Like the Counterinsurgency Field Manual, which was written at a time when the U.S. military was losing Iraq, "27 Articles" was composed during difficult days. It was the height of the Great War in August 1917, following the astonishing capture of Aqaba in the desert campaign against the Ottoman Empire. The British were using Arab insurgents to harass the Turks, and the high command in London, fearing that Aqaba’s conqueror, Lawrence of Arabia, could be killed at any moment, tasked him with codifying what he had learned in dealing with his Arab allies. It was meant to be a manual for British officers serving in the field with Faisal, the Hashemite prince and insurgent leader, and his troops. So, in the midst of leading his guerrilla campaign, Lawrence wearily began typing "27 Articles" in the heat of the desert sun.
The work he produced is nothing less than a new way for Western nation-builders to look at the world. A century ahead of his time, Lawrence realized that without the political backing of the Arab population, he could not win — but with their support, he could not lose. Lawrence describes not only how to run a successful insurgency but how to create a nation. Sounds awfully similar to U.S. Gen. Stanley McChrystal’s mantra that protecting the Afghan people — and thus winning their hearts and minds — is the key to success for the NATO mission in Afghanistan. McChrystal acknowledges another dictum of Lawrence: that he is still trying to do way too much with Western troops when Afghans themselves should be doing the brunt of the work. No wonder he wants to double the Afghan Army to 400,000 in the coming years…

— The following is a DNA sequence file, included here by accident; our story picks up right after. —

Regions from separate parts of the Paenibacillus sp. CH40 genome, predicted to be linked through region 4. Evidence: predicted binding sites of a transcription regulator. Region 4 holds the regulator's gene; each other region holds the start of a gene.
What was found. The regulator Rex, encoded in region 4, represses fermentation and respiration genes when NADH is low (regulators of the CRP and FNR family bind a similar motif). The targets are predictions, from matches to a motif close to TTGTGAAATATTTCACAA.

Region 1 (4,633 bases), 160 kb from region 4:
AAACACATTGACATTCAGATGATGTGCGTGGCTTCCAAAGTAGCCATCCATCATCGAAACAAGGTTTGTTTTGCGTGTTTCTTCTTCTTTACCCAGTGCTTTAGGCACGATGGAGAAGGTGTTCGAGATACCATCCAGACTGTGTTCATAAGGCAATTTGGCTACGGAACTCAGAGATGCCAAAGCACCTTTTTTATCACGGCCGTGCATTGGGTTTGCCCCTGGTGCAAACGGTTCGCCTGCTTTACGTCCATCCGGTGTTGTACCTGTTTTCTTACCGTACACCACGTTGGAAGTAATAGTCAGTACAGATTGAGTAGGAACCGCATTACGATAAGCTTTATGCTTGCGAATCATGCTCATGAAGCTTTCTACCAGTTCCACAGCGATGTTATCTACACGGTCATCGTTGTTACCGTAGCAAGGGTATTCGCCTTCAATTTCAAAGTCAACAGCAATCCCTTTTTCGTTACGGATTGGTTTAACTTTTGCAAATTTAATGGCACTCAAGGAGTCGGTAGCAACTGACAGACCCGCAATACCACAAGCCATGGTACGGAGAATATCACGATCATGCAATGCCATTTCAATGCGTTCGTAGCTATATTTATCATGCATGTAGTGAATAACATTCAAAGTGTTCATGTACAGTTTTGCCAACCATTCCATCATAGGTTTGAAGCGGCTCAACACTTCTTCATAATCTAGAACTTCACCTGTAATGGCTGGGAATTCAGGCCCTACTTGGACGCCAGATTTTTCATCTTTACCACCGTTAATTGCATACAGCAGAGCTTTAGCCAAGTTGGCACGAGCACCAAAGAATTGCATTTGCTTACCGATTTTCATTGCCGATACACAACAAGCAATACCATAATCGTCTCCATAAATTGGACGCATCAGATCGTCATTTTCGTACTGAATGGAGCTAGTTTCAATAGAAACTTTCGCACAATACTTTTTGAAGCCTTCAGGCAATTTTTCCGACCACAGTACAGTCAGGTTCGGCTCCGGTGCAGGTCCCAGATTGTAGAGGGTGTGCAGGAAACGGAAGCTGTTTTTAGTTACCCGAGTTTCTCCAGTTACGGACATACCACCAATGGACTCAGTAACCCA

Continue reading. There’s lots more of interest.